A Killer Complex

  • Author: Sarah Millar
  • Published Date: 11 February 2014
  • Source / Publisher: Chemistry – A European Journal/Wiley-VCH
  • Copyright: Wiley-VCH Verlag GmbH & Co. KGaA, Weinheim
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Metal complexes, including those of Pt, Au, As, and Sn, are currently used for the treatment of various medical conditions. However, all these examples are purely coordinative metal complexes. To expand the available chemical space is a current challenge in drug discovery. To this end, the anticancer activity of organometallic ruthenium compounds has been investigated.

A team from Germany and Switzerland that includes Andreas Steffen, Nils Metzler-Nolte, Stefan Wölfl, and Gilles Gasser focusses on rhenium organometallic complexes. They have examined the photophysical and cytotoxic properties of the ReI complex [Re(CO)3(L-N3)]Br (L-N3 = 2-azido-N,N-bis[(quinolin-2-yl)methyl]ethanamine) and found that, besides the expected phosphorescence, the complex displays concentration-dependent residual fluorescence, which could explain why the complex’s fluorescence is quenched in live cells.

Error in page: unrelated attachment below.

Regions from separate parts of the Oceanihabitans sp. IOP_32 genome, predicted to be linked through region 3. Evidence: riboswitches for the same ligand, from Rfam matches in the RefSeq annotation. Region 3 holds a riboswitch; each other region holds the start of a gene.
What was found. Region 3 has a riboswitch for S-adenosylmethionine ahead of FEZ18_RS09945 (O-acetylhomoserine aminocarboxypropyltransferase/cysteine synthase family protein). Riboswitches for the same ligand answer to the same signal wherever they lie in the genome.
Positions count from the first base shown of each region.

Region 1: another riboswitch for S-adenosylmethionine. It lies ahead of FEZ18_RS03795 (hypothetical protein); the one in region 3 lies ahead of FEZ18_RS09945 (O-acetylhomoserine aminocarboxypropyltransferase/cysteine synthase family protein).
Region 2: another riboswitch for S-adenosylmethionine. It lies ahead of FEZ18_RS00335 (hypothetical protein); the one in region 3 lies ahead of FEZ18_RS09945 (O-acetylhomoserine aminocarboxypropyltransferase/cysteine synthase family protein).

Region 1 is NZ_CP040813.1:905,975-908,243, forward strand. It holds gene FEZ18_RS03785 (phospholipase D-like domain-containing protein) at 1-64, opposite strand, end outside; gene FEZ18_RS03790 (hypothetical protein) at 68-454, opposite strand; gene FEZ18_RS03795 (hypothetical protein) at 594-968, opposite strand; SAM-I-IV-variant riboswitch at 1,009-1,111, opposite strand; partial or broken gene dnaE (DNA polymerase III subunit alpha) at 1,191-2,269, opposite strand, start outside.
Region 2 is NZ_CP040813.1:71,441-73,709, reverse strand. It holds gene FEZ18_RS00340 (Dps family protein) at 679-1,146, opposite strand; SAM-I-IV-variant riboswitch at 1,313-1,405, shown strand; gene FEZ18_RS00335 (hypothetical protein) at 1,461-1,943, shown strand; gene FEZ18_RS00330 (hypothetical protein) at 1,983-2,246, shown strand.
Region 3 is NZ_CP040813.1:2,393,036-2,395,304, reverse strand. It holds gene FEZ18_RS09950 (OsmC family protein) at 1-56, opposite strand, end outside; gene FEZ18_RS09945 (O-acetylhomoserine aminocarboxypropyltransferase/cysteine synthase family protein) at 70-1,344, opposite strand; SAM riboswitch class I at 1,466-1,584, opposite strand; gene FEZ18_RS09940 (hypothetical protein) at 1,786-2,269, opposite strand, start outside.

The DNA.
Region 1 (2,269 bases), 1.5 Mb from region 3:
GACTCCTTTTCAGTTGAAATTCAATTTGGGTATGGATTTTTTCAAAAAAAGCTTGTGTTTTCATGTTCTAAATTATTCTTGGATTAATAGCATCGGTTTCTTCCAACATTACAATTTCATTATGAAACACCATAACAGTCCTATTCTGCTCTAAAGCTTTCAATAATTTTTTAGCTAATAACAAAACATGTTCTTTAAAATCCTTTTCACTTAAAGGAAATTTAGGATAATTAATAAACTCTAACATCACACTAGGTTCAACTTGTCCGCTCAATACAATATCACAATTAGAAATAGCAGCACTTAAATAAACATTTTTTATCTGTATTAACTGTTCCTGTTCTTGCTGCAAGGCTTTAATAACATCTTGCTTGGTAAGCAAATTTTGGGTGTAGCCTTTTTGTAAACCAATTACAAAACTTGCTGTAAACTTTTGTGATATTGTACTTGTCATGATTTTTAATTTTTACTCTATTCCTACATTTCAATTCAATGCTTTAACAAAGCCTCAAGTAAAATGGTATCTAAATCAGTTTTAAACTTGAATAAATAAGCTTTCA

In addition, the complex shows cytotoxic activity in the low micromolar range in various cancer cell lines including MCF-7 breast cancer, U2OS osteosarcoma, and HepG2 liver cancer cells. [Re(CO)3(L-N3)]Br was found to be stable in human plasma. This indicates that [Re(CO)3(L-N3)]Br itself and not a decomposition product is responsible for the observed cytotoxicity. Further analysis revealed that the complex directly targets mitochondrial respiratory activity through two modes of action, namely increased respiration at lower concentrations, potentially by increasing proton transport through the inner mitochondrial membrane, and efficient blocking of respiration at higher concentrations.

These results make organometallic rhenium compounds a promising candidate for an anticancer drug.


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Magazine of Chemistry Europe (16 European Chemical Societies)published by Wiley-VCH